I work with a guy who insists on using Visual Studio, as nearly as I can tell, because he's unaware that there is a multi-tab text editor outside of VS. So, everytime I have to take over a project from him, I have to go figure extract what files are being build, and then port it into the production system, every other developer on the project uses. Because this is such a hassle, the guy will do updates and commits on an interval measured in months, where as every other developer does them on intervals measu

    • Re:No way. (Score:4, Interesting)

      by TheNucleon (865817) on Tuesday July 08, 2008 @01:45AM (#24095789)

      You hit on an important point - "developers are notoriously intolerant of following orders simply for orders sake". If all your developers loved CoolToolABC, but then you ordered them to all use CoolToolABC, they would rebel and feel stifled. There's a lot of creativity in software development, and to ignore the psychology of it is a big mistake that I've seen many corporations make.

  • It's dumb. (Score:5, Insightful)

    by Maxo-Texas (864189) on Tuesday July 08, 2008 @12:28AM (#24095061)

    27 years experience and I've heard this idea before. It is dumb.

    2-3 languages- sure. One for gear-head, one for report/data mining at least.

    5 languages at the same company is a problem- but 1 language is a problem too.

    • Re: (Score:3, Interesting)

      by mcrbids (148650)

      I'm going to disagree with you to a point. Having a standardized application framework makes a ton of sense when used for a for a specific class of product, and once chosen, should NEVER be deviated from. Having a "default" set of tools for an organization also makes sense, so long as the process for allowing deviations is reasonable. (EG: peer review by other techies, etc)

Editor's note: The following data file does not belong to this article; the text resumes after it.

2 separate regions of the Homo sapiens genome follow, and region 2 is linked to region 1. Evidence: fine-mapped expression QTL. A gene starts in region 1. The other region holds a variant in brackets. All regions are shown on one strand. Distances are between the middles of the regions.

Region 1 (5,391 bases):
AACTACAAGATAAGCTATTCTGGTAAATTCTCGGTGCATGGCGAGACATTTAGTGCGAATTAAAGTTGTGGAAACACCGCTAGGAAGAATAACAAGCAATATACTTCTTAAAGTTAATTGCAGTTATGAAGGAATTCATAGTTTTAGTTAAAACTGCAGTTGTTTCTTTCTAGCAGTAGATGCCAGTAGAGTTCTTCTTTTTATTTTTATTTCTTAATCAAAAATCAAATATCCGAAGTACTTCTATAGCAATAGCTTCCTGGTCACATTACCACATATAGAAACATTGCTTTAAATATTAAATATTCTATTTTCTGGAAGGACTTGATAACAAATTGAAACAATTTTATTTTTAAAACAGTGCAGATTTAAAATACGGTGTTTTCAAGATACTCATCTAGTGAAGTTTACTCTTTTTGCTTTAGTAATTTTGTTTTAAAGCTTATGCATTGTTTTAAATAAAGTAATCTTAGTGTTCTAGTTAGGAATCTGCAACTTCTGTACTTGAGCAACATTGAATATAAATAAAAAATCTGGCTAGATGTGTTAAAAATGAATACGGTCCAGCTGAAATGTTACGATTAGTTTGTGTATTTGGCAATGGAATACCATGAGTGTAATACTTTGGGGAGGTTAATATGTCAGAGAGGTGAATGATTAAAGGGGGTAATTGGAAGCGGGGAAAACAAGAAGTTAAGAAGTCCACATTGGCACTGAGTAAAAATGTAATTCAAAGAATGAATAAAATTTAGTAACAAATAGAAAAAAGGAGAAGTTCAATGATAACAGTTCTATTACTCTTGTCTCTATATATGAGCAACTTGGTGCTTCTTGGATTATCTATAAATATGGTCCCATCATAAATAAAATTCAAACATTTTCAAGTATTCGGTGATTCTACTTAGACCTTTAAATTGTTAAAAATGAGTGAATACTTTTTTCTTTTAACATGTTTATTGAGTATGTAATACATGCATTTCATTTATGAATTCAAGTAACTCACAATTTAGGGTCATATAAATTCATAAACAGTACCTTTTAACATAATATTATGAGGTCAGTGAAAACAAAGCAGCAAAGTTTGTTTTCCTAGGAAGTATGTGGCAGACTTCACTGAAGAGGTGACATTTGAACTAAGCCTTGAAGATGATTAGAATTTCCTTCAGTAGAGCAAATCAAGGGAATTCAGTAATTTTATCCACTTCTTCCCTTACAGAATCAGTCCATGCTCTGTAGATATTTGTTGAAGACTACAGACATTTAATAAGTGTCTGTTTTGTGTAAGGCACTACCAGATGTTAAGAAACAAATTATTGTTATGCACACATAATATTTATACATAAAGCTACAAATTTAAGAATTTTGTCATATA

There is a *lot* of value in having a standardized framework for application development - working with one, it's a breeze to reassign p

      • Re: (Score:3, Interesting)

        by Maxo-Texas (864189)

        Programmers are not generic as much as executive management would like them to be.

        If your application is sufficiently complex, being in the same language buys you very little.

        And there are huge costs to using an inappropriate language to solve a problem.

        If it were just me, I'd go with Java all the way because at least it is fairly reusable on unknown future hardware.

        And that being said, it would completely suck to try to work on certain classes of problems and platforms only in Java.

        At my current company we

        • Re: (Score:3, Interesting)

          by mcrbids (148650)

          I'm an executive. I'm also a programmer. I will do just about *anything* to avoid the 10x decrease in productivity you mention.

          I've seen it - so far, we compete aggressively with companies many times our size, and trounce them handily by trusting our developers and maintaining a highly consistent code base with lots of comments and purposefully simple SQL queries. The results (so far) have been eye-popping.